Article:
Forming groups is not the only way to align the purposes of our members with the purposes of Jesus’ mission. It’s a start. Often people need a trial run before they can commit to a longer-term role.
The nature of multiplication is that every member should be making disciples of others. Every disciple should make disciples who in turn make disciples. We must multiply disciples.
In the church we are more comfortable with managers than leaders. Managers take direction and implement. They make sure a greeter is posted at every door and a teacher is present in every class. Managers follow the rules and do what they’re told. Leaders show the way.
Often we are threatened by the idea of allowing others to lead, because their leadership proves to be better than ours. But when you think about it, this is actually a good thing. After all, all of us are smarter than anyone of us.
As pastors, our role is to nurture and bring out the best in people. The challenge is that we must grow our own leadership and develop trust to the point where we can allow our people to lead without becoming “helicopter pastors.”
A leader is not someone who merely follows instructions, although they should abide by the vision and mission of the church. A leader is someone who takes initiative. You have plenty of leaders in your church. Some of them you have labeled as problems. The reason they seem to work against you is that you haven’t delegated something to them to help them work for you.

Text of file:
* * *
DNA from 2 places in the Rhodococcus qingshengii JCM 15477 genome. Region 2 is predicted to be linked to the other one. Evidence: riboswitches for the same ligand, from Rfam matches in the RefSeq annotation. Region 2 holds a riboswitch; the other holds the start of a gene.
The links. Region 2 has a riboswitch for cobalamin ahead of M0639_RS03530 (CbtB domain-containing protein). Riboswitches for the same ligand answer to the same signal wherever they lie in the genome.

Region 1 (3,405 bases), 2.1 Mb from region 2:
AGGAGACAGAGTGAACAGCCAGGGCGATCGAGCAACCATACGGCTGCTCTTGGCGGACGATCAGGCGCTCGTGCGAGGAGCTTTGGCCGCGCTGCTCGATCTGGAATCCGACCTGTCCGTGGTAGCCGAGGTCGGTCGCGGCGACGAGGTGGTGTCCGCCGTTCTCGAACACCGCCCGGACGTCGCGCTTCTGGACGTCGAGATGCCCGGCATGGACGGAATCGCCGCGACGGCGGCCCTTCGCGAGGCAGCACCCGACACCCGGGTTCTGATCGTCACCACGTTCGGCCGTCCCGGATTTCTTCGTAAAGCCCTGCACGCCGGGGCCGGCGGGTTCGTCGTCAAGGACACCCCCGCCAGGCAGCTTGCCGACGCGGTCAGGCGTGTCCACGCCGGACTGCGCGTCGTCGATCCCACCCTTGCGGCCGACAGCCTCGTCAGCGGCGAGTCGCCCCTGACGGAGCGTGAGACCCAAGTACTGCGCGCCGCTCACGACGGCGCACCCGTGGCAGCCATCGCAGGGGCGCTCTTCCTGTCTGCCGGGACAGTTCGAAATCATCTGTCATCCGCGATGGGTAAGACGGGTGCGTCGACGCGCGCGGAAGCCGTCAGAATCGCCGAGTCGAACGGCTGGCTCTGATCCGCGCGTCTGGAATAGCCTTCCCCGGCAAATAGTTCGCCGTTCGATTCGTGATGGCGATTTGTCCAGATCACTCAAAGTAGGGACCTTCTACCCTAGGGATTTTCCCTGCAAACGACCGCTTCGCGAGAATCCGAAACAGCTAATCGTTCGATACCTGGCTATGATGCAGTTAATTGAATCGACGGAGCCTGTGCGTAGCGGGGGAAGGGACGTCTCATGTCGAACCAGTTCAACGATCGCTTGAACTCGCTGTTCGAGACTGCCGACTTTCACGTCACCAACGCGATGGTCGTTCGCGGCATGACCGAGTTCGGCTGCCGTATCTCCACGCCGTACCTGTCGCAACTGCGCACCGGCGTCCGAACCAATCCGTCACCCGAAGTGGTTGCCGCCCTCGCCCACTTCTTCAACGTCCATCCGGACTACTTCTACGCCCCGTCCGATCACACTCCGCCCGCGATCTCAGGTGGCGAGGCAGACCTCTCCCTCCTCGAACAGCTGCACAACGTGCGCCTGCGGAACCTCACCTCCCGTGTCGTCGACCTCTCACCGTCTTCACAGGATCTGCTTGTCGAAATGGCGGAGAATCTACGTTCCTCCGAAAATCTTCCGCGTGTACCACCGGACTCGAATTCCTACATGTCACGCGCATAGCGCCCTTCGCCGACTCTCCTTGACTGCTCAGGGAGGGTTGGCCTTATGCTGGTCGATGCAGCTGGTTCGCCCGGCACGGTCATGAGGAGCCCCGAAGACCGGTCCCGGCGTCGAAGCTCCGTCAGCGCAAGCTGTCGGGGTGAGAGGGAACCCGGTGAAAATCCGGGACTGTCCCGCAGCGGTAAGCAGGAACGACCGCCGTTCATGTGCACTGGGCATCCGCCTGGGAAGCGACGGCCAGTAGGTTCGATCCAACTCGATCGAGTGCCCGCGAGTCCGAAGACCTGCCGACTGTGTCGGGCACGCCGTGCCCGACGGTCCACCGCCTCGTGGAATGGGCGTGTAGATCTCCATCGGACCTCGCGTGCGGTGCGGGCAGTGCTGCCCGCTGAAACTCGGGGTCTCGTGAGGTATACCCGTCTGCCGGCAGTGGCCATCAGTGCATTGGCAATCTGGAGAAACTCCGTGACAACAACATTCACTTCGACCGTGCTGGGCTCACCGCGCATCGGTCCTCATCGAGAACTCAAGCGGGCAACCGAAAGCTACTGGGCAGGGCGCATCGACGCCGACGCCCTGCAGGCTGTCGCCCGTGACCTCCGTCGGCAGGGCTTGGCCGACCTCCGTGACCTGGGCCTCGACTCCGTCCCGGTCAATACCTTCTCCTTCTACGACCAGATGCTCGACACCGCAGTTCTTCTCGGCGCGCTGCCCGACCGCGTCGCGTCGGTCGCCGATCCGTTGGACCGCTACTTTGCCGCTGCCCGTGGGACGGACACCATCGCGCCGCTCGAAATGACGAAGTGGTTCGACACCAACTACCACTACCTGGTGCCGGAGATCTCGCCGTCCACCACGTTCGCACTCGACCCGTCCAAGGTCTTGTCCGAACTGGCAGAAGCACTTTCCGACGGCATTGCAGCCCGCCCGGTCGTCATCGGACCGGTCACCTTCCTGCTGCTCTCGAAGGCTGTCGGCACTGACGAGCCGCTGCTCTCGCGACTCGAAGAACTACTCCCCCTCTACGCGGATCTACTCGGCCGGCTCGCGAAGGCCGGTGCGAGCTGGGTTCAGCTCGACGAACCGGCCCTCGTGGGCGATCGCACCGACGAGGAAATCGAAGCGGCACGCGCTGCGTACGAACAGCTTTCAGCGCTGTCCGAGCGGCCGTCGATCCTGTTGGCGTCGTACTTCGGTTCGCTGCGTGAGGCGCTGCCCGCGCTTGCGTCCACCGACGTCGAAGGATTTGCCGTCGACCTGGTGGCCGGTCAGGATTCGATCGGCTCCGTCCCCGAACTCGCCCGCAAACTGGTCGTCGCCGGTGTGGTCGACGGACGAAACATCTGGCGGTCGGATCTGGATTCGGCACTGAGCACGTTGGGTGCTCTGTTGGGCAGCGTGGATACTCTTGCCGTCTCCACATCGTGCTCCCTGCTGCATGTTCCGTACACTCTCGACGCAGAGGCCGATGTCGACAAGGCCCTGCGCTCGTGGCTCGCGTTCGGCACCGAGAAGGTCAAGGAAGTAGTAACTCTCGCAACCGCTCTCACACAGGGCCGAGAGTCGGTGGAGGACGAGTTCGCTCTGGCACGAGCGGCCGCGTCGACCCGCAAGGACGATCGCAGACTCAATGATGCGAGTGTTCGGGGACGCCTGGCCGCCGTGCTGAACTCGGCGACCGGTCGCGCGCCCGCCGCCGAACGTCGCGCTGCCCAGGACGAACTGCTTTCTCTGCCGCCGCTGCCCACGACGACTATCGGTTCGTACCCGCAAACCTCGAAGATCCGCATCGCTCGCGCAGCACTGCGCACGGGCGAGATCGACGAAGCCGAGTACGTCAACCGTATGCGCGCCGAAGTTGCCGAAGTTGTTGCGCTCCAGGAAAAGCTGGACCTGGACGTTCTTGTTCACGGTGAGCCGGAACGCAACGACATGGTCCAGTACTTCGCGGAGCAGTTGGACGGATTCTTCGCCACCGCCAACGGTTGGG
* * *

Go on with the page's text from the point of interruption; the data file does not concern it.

You will never be able to hire enough staff to fulfill all of the needs of your church and community, nor should you. But in your congregation you have a wealth of leadership potential that must be tapped. As you develop leaders, they will multiply the efforts of your church and help you to accomplish far more.
The easiest way to identify leaders in your church is by hosting a leadership seminar. You can lead that seminar. John Maxwell could lead the seminar via video. You could host something like the Chick-fil-A Leadercast. You can bring in a speaker. But as soon as you announce a leadership seminar, your leaders will come out of the woodwork.
Multiply your staff
The ability to hire staff often comes with the relief of no longer depending on volunteer help. When the job is tied to a paycheck, we can bring in a more qualified and more reliable person, right? No one has ever had to terminate staff before.
Over-staffing a church creates two problems. First, the hire eliminates the need for members of the church to exercise their gifts and abilities. As one pastor told me, “Our motto is like Greyhound, ‘Leave the driving to us.’” Secondly, and I’ll tread lightly here, the accumulation of staff often changes the role of pastor to managing rather than leading. You must manage their time, their benefits, their progress, and their ROI. Or, I suppose you could ignore and assume. My point is that staff hires don’t necessarily bring about the relief a pastor needs, unless they are able to multiply themselves.